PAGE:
Lucas theorem states that

Let $m,n$ be two natural numbers, $p$ be a prime. Suppose that $m, n$ admit the following base $p$ representation $$m=m_0+m_1p+\cdots+m_sp^s,\qquad n=n_0+n_1p+\cdots+n_sp^s$$ with $0\le m_i, n_i \le p-1$, then $$\binom{n}{m}\equiv\prod_{i=0}^{s}\binom{n_i}{m_i}\ (\bmod p)$$

I have read the proof of Lucas' Theorem on Wikipedia and in this paper. There are some steps that I don't fully understand. It is follows

\begin{align*} \sum^{n}_{m=0}\binom{n}{m}X^m&=(1+X)^n=\prod_{i=0}^{s}\left( (1+X)^{p^i}\right)^{n_i}\\ &\equiv \prod_{i=0}^{s}(1+X^{p^i})^{n_i}=\prod_{i=0}^{s}\left( \sum_{m_i=0}^{n_i}\binom{n_i}{m_i}X^{m_ip^i}\right)\ (\bmod p)\\ &=\prod_{i=0}^{s}\left(\sum_{m_i=0}^{p-1}\binom{n_i}{m_i}X^{m_ip^i} \right)\\ &=\sum_{m=0}^{n}\left(\prod_{i=0}^{s}\binom{n_i}{m_i} \right)X^m\ (\bmod p) \end{align*}

How can we get \begin{align*} &\prod_{i=0}^{s}\left( \sum_{m_i=0}^{n_i}\binom{n_i}{m_i}X^{m_ip^i}\right) \\ &=\prod_{i=0}^{s}\left(\sum_{m_i=0}^{p-1}\binom{n_i}{m_i}X^{m_ip^i} \right)\\ &=\sum_{m=0}^{n}\left(\prod_{i=0}^{s}\binom{n_i}{m_i} \right)X^m \end{align*}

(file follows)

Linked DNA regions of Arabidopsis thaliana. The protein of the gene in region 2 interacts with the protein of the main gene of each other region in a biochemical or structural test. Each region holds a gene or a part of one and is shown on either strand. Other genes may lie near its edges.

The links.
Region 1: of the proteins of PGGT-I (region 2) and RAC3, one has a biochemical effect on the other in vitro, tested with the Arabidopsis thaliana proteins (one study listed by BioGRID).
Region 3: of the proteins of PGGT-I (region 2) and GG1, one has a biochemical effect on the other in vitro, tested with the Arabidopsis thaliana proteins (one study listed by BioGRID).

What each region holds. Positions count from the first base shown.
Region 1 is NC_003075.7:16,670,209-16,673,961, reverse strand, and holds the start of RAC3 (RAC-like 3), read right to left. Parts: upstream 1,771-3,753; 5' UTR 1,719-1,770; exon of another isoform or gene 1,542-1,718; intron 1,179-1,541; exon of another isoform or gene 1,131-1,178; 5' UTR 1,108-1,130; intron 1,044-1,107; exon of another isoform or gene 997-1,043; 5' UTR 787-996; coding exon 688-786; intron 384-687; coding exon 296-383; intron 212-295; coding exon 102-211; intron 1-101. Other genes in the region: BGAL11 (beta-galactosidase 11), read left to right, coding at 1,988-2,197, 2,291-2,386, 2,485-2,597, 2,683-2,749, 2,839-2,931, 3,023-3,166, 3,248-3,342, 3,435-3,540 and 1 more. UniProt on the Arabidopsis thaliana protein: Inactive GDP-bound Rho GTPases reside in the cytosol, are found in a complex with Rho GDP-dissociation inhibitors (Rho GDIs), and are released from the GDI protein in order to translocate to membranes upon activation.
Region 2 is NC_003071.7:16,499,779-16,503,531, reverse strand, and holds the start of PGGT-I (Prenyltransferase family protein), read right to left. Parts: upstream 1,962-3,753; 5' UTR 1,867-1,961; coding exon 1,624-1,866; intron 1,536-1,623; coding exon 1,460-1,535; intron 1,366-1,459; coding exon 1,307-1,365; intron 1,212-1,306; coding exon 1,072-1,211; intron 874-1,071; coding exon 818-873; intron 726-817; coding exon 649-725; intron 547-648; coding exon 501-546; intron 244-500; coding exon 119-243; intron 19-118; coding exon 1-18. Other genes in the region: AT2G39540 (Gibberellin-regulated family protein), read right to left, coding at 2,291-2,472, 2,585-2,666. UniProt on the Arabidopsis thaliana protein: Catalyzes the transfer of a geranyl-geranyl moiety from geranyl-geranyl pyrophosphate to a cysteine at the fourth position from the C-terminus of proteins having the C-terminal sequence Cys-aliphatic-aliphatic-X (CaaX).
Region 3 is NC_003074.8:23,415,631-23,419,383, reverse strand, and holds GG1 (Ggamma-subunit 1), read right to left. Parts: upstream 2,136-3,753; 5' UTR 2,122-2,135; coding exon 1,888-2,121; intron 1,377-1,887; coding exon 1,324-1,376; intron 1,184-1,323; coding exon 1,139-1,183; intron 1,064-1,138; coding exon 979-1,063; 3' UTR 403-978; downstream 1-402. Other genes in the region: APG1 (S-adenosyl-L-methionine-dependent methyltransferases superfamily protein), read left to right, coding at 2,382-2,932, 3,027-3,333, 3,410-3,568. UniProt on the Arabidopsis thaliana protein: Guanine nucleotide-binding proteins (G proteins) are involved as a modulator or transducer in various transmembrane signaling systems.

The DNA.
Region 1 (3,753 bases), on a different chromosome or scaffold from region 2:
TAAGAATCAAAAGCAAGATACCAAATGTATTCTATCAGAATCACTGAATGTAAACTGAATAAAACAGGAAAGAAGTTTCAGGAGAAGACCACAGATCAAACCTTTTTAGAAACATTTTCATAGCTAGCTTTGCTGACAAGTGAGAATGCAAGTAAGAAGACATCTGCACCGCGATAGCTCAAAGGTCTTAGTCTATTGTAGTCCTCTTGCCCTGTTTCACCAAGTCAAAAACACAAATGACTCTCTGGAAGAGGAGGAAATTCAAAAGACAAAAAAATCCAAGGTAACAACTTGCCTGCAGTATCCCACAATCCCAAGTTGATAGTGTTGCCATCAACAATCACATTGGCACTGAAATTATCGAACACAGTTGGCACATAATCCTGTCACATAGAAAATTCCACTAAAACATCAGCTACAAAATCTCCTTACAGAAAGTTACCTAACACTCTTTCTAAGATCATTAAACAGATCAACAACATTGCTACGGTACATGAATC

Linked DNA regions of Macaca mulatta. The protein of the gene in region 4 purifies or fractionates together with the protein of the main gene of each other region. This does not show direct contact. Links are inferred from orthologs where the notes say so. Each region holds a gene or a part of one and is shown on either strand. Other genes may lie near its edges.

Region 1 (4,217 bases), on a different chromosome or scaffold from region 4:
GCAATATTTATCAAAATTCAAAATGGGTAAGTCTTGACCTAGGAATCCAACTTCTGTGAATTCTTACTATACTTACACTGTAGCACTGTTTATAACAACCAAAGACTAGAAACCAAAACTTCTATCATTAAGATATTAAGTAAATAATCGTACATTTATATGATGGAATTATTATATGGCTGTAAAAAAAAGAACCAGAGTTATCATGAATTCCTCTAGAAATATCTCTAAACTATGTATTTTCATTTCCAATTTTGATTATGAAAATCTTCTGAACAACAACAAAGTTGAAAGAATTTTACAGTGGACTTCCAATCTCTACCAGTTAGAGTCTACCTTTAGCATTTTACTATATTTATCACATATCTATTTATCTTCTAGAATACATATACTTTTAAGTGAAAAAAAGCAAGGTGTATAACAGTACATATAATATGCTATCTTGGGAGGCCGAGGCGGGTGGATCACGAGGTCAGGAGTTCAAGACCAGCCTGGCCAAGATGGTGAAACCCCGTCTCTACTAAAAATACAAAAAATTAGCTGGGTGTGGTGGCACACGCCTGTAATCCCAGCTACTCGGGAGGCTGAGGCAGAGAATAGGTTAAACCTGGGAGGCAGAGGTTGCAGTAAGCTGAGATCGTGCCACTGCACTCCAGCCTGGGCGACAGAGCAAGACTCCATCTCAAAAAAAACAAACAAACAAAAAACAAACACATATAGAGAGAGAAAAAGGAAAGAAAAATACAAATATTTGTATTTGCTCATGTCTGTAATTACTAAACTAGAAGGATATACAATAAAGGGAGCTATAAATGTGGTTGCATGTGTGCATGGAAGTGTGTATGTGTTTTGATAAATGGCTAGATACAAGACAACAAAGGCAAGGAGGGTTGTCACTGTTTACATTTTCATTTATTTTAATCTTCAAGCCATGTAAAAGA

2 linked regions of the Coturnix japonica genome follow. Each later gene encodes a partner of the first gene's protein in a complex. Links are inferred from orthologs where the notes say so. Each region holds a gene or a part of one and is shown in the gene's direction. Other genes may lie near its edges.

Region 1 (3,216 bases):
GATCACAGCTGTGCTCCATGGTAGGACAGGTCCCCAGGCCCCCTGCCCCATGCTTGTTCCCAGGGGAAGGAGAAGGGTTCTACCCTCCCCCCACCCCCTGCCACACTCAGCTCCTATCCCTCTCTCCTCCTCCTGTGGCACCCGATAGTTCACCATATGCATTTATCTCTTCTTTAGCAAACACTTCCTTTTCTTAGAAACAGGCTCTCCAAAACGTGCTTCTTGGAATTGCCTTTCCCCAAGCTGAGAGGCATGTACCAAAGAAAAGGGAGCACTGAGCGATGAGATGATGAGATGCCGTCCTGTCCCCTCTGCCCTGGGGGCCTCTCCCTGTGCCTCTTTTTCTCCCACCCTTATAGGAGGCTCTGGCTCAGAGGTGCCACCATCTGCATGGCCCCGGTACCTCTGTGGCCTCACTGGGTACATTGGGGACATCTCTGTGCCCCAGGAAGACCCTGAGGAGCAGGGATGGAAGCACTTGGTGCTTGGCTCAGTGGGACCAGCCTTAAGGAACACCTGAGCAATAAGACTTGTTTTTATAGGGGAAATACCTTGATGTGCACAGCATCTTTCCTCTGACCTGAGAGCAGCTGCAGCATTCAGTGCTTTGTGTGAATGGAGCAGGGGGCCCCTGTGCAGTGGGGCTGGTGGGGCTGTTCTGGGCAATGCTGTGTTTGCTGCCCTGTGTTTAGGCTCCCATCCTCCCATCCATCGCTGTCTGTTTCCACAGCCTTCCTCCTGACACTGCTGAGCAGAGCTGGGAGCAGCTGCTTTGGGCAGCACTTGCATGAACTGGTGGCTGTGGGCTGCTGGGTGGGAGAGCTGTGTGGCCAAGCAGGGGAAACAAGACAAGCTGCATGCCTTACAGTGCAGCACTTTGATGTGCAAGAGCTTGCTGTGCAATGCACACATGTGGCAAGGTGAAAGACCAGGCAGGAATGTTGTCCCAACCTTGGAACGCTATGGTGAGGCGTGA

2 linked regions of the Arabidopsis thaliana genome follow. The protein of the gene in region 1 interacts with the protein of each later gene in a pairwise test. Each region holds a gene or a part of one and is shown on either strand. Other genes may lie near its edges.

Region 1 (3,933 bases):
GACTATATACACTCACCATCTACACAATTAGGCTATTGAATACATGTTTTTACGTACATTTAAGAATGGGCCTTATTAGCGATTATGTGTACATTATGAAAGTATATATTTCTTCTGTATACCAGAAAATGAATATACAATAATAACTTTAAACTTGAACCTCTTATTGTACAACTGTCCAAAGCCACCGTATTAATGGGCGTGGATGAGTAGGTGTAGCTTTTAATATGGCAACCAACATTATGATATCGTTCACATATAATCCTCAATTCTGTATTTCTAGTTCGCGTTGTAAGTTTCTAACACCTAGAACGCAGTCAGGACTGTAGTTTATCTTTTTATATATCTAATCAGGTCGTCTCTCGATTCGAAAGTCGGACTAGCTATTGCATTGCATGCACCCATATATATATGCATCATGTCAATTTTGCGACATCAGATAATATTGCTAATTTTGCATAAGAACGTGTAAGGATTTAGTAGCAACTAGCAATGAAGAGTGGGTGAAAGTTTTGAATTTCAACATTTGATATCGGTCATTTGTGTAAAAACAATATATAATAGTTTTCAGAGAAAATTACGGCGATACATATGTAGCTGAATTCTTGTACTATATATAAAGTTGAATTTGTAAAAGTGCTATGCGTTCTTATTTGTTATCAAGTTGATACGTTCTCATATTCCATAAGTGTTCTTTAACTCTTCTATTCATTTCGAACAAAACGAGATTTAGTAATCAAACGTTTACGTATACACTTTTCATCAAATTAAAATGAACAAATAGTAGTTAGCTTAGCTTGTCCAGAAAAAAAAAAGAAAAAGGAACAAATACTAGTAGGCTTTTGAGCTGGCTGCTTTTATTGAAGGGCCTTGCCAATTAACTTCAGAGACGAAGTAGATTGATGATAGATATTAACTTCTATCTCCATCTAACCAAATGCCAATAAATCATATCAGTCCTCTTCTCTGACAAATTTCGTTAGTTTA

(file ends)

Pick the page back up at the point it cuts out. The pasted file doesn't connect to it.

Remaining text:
I don't know how can we change the index from $n_i$ to $p-1$ in the first equation and how can we get the second equation.

Please explain for me.


  • $\begingroup$ $m_i$ has two different meanings: In some places it's a constant depending on $m$; in other places it's a variable being summed over, and may as well be called $k$. $\endgroup$ – mr_e_man Jan 28 at 2:24

For the first line, observe that $${n_i\choose k}=0$$ for $k>n_i$. So, \begin{align*} \sum_{m_i=0}^{n_i}\binom{n_i}{m_i}X^{m_ip^i} =\sum_{m_i=0}^{p-1}\binom{n_i}{m_i}X^{m_ip^i} \end{align*} , as the extra terms are basically zero.

For the second line, notice that $m$ can be uniquely written in the form $$m_0'+m_1'p+\ldots+m_s'p^s$$

Thus, the coefficient of $X^m$ in \begin{align*} \prod_{i=0}^{s}\left(\sum_{m_i=0}^{p-1}\binom{n_i}{m_i}X^{m_ip^i} \right) \end{align*} will be the product of the coefficients of $X^{m_ip^i}$.


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